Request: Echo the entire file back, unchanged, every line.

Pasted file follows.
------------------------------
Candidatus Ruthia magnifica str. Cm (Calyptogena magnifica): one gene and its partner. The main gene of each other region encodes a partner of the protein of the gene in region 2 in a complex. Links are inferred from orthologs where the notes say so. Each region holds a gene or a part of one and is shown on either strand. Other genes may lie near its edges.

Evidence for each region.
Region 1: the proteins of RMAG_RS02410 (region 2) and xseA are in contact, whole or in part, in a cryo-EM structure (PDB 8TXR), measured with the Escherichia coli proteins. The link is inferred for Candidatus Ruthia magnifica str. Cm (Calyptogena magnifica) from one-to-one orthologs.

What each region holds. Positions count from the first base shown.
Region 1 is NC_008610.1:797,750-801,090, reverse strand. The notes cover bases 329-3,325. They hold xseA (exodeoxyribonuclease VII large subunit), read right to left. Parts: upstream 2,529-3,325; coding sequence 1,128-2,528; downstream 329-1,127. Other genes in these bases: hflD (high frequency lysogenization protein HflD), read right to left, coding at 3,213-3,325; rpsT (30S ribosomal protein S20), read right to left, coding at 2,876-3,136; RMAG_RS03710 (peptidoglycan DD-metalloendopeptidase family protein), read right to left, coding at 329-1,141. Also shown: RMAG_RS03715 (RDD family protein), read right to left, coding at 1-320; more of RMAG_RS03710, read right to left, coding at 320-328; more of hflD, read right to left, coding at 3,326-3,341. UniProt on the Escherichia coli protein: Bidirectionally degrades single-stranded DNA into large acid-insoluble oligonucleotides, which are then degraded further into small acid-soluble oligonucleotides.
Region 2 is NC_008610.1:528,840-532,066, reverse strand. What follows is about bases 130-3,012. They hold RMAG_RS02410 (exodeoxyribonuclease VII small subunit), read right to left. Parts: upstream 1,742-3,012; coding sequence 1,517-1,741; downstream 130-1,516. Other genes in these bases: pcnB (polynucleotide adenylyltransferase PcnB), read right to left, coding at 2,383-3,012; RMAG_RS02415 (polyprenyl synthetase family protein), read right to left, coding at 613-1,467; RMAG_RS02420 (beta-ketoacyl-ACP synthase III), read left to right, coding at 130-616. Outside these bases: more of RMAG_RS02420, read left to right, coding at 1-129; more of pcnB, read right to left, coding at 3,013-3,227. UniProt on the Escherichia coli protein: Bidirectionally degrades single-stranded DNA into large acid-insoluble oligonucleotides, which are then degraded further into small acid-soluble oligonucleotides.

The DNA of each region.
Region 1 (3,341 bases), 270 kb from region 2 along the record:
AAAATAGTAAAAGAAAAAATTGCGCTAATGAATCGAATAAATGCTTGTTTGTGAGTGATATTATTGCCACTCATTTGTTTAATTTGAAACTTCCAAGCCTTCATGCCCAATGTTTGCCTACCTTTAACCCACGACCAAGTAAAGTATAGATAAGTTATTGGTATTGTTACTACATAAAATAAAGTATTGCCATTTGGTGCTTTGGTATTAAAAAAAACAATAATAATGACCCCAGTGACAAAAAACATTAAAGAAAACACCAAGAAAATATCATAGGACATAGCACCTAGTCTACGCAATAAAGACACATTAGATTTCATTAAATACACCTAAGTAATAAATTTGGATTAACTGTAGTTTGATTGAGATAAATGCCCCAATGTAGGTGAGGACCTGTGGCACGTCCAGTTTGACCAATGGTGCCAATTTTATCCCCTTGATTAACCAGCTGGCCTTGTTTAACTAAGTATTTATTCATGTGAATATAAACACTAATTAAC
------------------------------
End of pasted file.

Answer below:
Candidatus Ruthia magnifica str. Cm (Calyptogena magnifica): one gene and its partner. The main gene of each other region encodes a partner of the protein of the gene in region 2 in a complex. Links are inferred from orthologs where the notes say so. Each region holds a gene or a part of one and is shown on either strand. Other genes may lie near its edges.

Evidence for each region.
Region 1: the proteins of RMAG_RS02410 (region 2) and xseA are in contact, whole or in part, in a cryo-EM structure (PDB 8TXR), measured with the Escherichia coli proteins. The link is inferred for Candidatus Ruthia magnifica str. Cm (Calyptogena magnifica) from one-to-one orthologs.

What each region holds. Positions count from the first base shown.
Region 1 is NC_008610.1:797,750-801,090, reverse strand. The notes cover bases 329-3,325. They hold xseA (exodeoxyribonuclease VII large subunit), read right to left. Parts: upstream 2,529-3,325; coding sequence 1,128-2,528; downstream 329-1,127. Other genes in these bases: hflD (high frequency lysogenization protein HflD), read right to left, coding at 3,213-3,325; rpsT (30S ribosomal protein S20), read right to left, coding at 2,876-3,136; RMAG_RS03710 (peptidoglycan DD-metalloendopeptidase family protein), read right to left, coding at 329-1,141. Also shown: RMAG_RS03715 (RDD family protein), read right to left, coding at 1-320; more of RMAG_RS03710, read right to left, coding at 320-328; more of hflD, read right to left, coding at 3,326-3,341. UniProt on the Escherichia coli protein: Bidirectionally degrades single-stranded DNA into large acid-insoluble oligonucleotides, which are then degraded further into small acid-soluble oligonucleotides.
Region 2 is NC_008610.1:528,840-532,066, reverse strand. What follows is about bases 130-3,012. They hold RMAG_RS02410 (exodeoxyribonuclease VII small subunit), read right to left. Parts: upstream 1,742-3,012; coding sequence 1,517-1,741; downstream 130-1,516. Other genes in these bases: pcnB (polynucleotide adenylyltransferase PcnB), read right to left, coding at 2,383-3,012; RMAG_RS02415 (polyprenyl synthetase family protein), read right to left, coding at 613-1,467; RMAG_RS02420 (beta-ketoacyl-ACP synthase III), read left to right, coding at 130-616. Outside these bases: more of RMAG_RS02420, read left to right, coding at 1-129; more of pcnB, read right to left, coding at 3,013-3,227. UniProt on the Escherichia coli protein: Bidirectionally degrades single-stranded DNA into large acid-insoluble oligonucleotides, which are then degraded further into small acid-soluble oligonucleotides.

The DNA of each region.
Region 1 (3,341 bases), 270 kb from region 2 along the record:
AAAATAGTAAAAGAAAAAATTGCGCTAATGAATCGAATAAATGCTTGTTTGTGAGTGATATTATTGCCACTCATTTGTTTAATTTGAAACTTCCAAGCCTTCATGCCCAATGTTTGCCTACCTTTAACCCACGACCAAGTAAAGTATAGATAAGTTATTGGTATTGTTACTACATAAAATAAAGTATTGCCATTTGGTGCTTTGGTATTAAAAAAAACAATAATAATGACCCCAGTGACAAAAAACATTAAAGAAAACACCAAGAAAATATCATAGGACATAGCACCTAGTCTACGCAATAAAGACACATTAGATTTCATTAAATACACCTAAGTAATAAATTTGGATTAACTGTAGTTTGATTGAGATAAATGCCCCAATGTAGGTGAGGACCTGTGGCACGTCCAGTTTGACCAATGGTGCCAATTTTATCCCCTTGATTAACCAGCTGGCCTTGTTTAACTAAGTATTTATTCATGTGAATATAAACACTAATTAAC